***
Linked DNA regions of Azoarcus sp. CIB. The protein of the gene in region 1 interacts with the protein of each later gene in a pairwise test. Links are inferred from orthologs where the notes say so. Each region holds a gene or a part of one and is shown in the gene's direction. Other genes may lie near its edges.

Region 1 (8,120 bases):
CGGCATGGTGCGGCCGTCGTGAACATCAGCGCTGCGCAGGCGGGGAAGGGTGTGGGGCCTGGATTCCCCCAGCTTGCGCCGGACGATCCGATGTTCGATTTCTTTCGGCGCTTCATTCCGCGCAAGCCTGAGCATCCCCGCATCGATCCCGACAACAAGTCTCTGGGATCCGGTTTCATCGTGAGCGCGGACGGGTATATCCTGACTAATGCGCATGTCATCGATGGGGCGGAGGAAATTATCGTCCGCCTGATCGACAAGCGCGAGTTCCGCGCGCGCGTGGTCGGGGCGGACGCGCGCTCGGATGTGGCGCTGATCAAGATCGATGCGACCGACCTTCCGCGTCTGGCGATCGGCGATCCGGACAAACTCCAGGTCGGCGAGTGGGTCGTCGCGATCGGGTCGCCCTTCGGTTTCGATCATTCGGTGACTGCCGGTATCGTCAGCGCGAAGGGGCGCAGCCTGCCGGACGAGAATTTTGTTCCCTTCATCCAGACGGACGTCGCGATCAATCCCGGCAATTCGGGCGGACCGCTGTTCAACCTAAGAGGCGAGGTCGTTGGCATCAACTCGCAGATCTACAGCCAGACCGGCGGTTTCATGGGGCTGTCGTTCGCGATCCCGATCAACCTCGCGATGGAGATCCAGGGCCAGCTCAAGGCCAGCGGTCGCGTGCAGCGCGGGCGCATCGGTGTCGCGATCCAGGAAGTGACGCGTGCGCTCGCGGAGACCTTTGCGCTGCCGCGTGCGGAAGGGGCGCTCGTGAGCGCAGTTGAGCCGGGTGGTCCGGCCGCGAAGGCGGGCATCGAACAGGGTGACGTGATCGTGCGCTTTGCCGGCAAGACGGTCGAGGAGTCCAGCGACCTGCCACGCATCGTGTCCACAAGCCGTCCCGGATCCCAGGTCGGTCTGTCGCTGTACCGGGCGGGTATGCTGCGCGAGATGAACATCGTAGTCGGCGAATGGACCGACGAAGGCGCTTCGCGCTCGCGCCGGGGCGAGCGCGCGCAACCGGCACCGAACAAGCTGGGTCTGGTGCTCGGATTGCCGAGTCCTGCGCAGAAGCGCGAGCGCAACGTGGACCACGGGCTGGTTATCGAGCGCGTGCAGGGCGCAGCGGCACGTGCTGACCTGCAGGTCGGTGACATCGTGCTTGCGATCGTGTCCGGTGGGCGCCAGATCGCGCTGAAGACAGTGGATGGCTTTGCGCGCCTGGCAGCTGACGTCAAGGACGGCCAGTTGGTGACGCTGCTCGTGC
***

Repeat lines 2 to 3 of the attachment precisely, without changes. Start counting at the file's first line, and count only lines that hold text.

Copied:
Region 1 (8,120 bases):
CGGCATGGTGCGGCCGTCGTGAACATCAGCGCTGCGCAGGCGGGGAAGGGTGTGGGGCCTGGATTCCCCCAGCTTGCGCCGGACGATCCGATGTTCGATTTCTTTCGGCGCTTCATTCCGCGCAAGCCTGAGCATCCCCGCATCGATCCCGACAACAAGTCTCTGGGATCCGGTTTCATCGTGAGCGCGGACGGGTATATCCTGACTAATGCGCATGTCATCGATGGGGCGGAGGAAATTATCGTCCGCCTGATCGACAAGCGCGAGTTCCGCGCGCGCGTGGTCGGGGCGGACGCGCGCTCGGATGTGGCGCTGATCAAGATCGATGCGACCGACCTTCCGCGTCTGGCGATCGGCGATCCGGACAAACTCCAGGTCGGCGAGTGGGTCGTCGCGATCGGGTCGCCCTTCGGTTTCGATCATTCGGTGACTGCCGGTATCGTCAGCGCGAAGGGGCGCAGCCTGCCGGACGAGAATTTTGTTCCCTTCATCCAGACGGACGTCGCGATCAATCCCGGCAATTCGGGCGGACCGCTGTTCAACCTAAGAGGCGAGGTCGTTGGCATCAACTCGCAGATCTACAGCCAGACCGGCGGTTTCATGGGGCTGTCGTTCGCGATCCCGATCAACCTCGCGATGGAGATCCAGGGCCAGCTCAAGGCCAGCGGTCGCGTGCAGCGCGGGCGCATCGGTGTCGCGATCCAGGAAGTGACGCGTGCGCTCGCGGAGACCTTTGCGCTGCCGCGTGCGGAAGGGGCGCTCGTGAGCGCAGTTGAGCCGGGTGGTCCGGCCGCGAAGGCGGGCATCGAACAGGGTGACGTGATCGTGCGCTTTGCCGGCAAGACGGTCGAGGAGTCCAGCGACCTGCCACGCATCGTGTCCACAAGCCGTCCCGGATCCCAGGTCGGTCTGTCGCTGTACCGGGCGGGTATGCTGCGCGAGATGAACATCGTAGTCGGCGAATGGACCGACGAAGGCGCTTCGCGCTCGCGCCGGGGCGAGCGCGCGCAACCGGCACCGAACAAGCTGGGTCTGGTGCTCGGATTGCCGAGTCCTGCGCAGAAGCGCGAGCGCAACGTGGACCACGGGCTGGTTATCGAGCGCGTGCAGGGCGCAGCGGCACGTGCTGACCTGCAGGTCGGTGACATCGTGCTTGCGATCGTGTCCGGTGGGCGCCAGATCGCGCTGAAGACAGTGGATGGCTTTGCGCGCCTGGCAGCTGACGTCAAGGACGGCCAGTTGGTGACGCTGCTCGTGC